Save this debate for another time, but yeah we get it, design is not art because art is a pursuit of personal themes, while design is the pursuit of your products’ themes. If you design with personal themes, you will fail, I’m just saying, it’s so damn creative at an agency that it feels just as expressive. Try telling a tattoo artist that they aren’t artists because they please clients and that they should be called tattoo designers…

😱
Subjectivity will bleed from your clients if you are not careful. All of my color debates happened here, which is not a good place to put yourself.

Work-life balance.
🤩
Unlimited vacation is thrown around in these groups.
You will become a fast designer, you have no other choice.

😱
More work, less pay.
Quick turnarounds. (Again this can be a positive once you get used to it.)
You may not take much of that unlimited time off.

Maybe you’re an artist. Maybe you thrive in small groups. Maybe you like beer and ping-pong.

Consultancies

The big ones: McKinsey & Company, Accenture, Bain & Company
Smaller ones: Point B, Rightpoint, Slalom (smaller ones can be harder to separate from an agency, but a telltale sign you are looking at a consultancy is that they align themselves with ‘platforms.’ Meaning their designers know how to build on top of configurable software like Google, Salesforce, AWS, Microsoft, etc.)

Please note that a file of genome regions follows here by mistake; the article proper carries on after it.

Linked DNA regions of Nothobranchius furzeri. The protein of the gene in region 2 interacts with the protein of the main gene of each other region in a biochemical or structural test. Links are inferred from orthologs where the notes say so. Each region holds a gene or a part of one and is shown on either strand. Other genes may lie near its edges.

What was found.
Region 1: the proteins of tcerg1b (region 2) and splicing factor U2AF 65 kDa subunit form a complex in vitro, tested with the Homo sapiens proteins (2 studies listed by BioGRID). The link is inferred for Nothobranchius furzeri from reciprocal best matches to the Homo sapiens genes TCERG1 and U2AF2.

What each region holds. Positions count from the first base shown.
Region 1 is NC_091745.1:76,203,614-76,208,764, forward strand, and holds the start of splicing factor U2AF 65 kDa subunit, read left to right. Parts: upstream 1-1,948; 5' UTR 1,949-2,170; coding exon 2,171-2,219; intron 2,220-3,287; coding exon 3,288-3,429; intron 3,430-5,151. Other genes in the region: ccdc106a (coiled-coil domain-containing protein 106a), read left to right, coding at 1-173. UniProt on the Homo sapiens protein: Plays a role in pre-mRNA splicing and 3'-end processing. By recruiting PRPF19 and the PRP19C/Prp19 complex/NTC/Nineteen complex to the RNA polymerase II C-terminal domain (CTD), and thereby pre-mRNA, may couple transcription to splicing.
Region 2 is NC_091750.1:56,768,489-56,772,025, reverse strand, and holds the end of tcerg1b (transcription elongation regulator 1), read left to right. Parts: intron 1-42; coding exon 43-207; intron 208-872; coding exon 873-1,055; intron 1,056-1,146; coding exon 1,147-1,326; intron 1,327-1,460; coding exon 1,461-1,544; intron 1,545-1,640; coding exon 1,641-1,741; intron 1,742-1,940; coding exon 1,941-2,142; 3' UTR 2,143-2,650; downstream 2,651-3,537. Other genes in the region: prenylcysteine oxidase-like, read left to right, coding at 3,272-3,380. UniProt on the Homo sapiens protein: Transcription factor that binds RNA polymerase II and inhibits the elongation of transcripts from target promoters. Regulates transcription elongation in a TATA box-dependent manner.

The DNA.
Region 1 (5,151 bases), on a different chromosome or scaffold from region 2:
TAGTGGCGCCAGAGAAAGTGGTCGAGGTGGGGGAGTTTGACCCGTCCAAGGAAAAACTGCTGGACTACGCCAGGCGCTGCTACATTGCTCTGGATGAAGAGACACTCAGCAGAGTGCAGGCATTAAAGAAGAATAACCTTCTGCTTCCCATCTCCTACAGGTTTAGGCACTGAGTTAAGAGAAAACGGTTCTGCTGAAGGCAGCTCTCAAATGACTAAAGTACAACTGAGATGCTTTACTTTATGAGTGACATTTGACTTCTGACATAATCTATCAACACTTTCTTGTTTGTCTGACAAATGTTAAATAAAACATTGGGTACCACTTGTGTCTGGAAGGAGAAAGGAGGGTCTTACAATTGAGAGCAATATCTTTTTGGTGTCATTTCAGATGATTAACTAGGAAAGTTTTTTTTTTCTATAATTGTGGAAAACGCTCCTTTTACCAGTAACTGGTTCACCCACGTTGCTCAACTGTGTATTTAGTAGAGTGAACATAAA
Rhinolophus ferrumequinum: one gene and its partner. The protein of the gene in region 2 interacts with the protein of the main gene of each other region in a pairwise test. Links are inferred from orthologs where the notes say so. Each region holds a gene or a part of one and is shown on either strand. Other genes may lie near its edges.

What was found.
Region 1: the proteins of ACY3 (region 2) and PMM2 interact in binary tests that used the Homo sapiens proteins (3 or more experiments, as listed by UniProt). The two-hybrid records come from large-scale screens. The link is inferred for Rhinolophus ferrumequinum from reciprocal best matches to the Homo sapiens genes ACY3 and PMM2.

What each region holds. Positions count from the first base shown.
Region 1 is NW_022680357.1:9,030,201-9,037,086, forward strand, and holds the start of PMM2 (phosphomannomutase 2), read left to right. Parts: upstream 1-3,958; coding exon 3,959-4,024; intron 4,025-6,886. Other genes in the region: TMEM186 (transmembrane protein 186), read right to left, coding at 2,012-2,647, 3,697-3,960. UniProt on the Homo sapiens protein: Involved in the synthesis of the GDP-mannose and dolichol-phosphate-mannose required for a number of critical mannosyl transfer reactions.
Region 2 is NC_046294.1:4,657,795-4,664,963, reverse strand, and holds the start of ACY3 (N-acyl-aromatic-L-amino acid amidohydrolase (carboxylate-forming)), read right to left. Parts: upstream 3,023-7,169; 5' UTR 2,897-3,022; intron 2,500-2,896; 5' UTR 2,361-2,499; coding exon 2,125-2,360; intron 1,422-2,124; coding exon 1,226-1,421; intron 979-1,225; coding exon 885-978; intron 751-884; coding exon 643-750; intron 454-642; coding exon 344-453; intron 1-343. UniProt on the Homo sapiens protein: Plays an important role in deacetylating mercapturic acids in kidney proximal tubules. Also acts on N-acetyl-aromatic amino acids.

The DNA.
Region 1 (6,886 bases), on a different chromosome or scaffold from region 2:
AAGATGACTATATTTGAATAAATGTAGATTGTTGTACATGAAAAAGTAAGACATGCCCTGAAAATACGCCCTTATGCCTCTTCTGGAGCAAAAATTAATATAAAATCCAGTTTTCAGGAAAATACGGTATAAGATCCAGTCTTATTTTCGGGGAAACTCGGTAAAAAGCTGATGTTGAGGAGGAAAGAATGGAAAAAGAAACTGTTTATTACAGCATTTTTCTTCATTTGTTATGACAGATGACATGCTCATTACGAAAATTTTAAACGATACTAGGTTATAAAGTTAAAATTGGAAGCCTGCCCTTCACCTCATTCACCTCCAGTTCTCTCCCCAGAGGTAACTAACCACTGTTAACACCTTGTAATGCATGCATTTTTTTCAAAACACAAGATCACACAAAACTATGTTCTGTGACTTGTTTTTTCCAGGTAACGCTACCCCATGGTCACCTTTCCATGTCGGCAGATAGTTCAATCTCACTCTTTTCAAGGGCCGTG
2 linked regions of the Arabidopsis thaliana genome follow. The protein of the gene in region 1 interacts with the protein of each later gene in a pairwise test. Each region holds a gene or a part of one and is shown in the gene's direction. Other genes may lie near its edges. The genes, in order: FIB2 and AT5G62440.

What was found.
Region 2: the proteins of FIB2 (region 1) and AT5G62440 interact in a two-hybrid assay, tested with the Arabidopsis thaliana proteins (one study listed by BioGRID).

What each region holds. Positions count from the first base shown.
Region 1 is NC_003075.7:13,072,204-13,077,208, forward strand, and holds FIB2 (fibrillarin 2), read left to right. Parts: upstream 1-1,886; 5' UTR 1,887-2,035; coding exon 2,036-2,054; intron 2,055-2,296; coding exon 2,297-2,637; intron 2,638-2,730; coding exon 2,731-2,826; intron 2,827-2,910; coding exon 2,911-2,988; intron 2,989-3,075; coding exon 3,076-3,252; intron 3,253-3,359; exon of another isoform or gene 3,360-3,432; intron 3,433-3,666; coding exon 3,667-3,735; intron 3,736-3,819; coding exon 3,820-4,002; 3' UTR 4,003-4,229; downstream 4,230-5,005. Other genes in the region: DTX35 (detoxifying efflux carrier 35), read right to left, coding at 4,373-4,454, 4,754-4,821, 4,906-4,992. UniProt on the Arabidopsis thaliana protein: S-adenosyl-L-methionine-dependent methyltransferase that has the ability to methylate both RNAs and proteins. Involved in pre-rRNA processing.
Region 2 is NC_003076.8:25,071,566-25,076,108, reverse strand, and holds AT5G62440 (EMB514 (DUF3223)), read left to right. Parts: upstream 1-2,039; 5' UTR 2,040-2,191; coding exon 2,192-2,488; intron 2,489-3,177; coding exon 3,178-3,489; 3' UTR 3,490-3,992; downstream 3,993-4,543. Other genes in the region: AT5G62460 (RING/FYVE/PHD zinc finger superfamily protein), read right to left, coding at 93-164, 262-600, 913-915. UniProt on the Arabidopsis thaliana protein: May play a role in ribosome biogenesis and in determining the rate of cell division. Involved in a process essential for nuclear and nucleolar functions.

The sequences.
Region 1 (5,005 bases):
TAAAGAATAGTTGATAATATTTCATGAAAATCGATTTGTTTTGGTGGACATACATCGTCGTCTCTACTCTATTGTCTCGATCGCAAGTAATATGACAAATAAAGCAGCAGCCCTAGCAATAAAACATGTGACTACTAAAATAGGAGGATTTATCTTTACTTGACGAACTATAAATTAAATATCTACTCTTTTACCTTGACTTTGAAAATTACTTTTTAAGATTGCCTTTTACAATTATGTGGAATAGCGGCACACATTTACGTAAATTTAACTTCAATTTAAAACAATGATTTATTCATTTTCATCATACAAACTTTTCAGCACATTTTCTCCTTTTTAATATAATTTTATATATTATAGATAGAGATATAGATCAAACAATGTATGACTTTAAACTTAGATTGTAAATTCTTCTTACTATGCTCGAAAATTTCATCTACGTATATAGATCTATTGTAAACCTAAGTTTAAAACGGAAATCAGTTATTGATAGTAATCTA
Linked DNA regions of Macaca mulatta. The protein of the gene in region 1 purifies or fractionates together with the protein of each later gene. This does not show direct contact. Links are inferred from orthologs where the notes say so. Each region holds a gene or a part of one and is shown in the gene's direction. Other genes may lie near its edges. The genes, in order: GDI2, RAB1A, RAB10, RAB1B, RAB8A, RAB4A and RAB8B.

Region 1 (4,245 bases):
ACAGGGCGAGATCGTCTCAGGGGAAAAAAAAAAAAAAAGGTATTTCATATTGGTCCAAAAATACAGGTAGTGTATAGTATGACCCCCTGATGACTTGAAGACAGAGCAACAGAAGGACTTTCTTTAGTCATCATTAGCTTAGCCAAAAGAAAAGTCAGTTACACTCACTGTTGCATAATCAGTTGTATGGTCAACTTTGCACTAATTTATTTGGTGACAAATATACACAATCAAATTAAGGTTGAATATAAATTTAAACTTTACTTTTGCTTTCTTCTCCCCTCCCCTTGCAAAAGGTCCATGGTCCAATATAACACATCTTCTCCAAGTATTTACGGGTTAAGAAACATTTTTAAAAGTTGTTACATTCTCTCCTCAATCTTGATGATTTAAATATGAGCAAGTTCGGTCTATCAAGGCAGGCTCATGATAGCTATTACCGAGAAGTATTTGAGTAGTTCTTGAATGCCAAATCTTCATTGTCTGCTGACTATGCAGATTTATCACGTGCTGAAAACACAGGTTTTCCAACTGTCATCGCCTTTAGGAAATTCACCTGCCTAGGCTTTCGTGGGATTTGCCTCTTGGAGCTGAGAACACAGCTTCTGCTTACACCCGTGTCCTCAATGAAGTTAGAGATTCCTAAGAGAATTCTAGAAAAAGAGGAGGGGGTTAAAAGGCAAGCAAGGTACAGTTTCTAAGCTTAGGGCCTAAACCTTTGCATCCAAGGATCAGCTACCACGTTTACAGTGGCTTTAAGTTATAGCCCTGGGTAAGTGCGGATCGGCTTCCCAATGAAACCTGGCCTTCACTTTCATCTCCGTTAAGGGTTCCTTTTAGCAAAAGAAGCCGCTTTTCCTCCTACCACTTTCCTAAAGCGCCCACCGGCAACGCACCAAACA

Interiors of one of Accenture’s global offices featuring a social space
Interiors of one of Accenture’s global offices featuring a social space
Accenture office; One of many, many, many.

It’s a safe job with great benefits, free travel, free snacks, good work if you can get it. This is a highly visible job—meaning you will interface with higher-ups in your client's company. Here, you will hone in on your storytelling skills instead of production skills.

Consultancies have been around since the 1920s. Their offerings at first were things like business consulting and accounting consulting, but only post-Norman, Neilson, Cooper, Ideo, do we see UX strategy as an offering.

Here are some trade-offs compared to working at an agency.

Graph comparing agencies and consultancies
Graph comparing agencies and consultancies
Comparing agencies to consultancies.

As a UX consultant, my work-life balance was much better than at an agency. Many business consultants or partners will tell you they have a terrible work-life balance (and partners make millions per year boo-hoo), but I didn’t see it like that and most of my design peers would agree. Don’t get me wrong, there is work to be done at 3 AM on a Sunday in a dinky hotel room. But that hard work does not outweigh how my boss never knew if I was sitting on a beach or working with a client. And there are many beach days if you know how to get work done quickly.

Example of consultant work
Example of consultant work
Redefine a bank’s sales process & convince them that’s a good idea.

Instead of producing a new product, you may spend the duration of a project convincing a group of higher-ups to change their sales process. And you do this with the tools you have, workshops, presentations, user research, empathy maps, prototypes, whatever. I ended up designing more in google slides then sketch on some projects.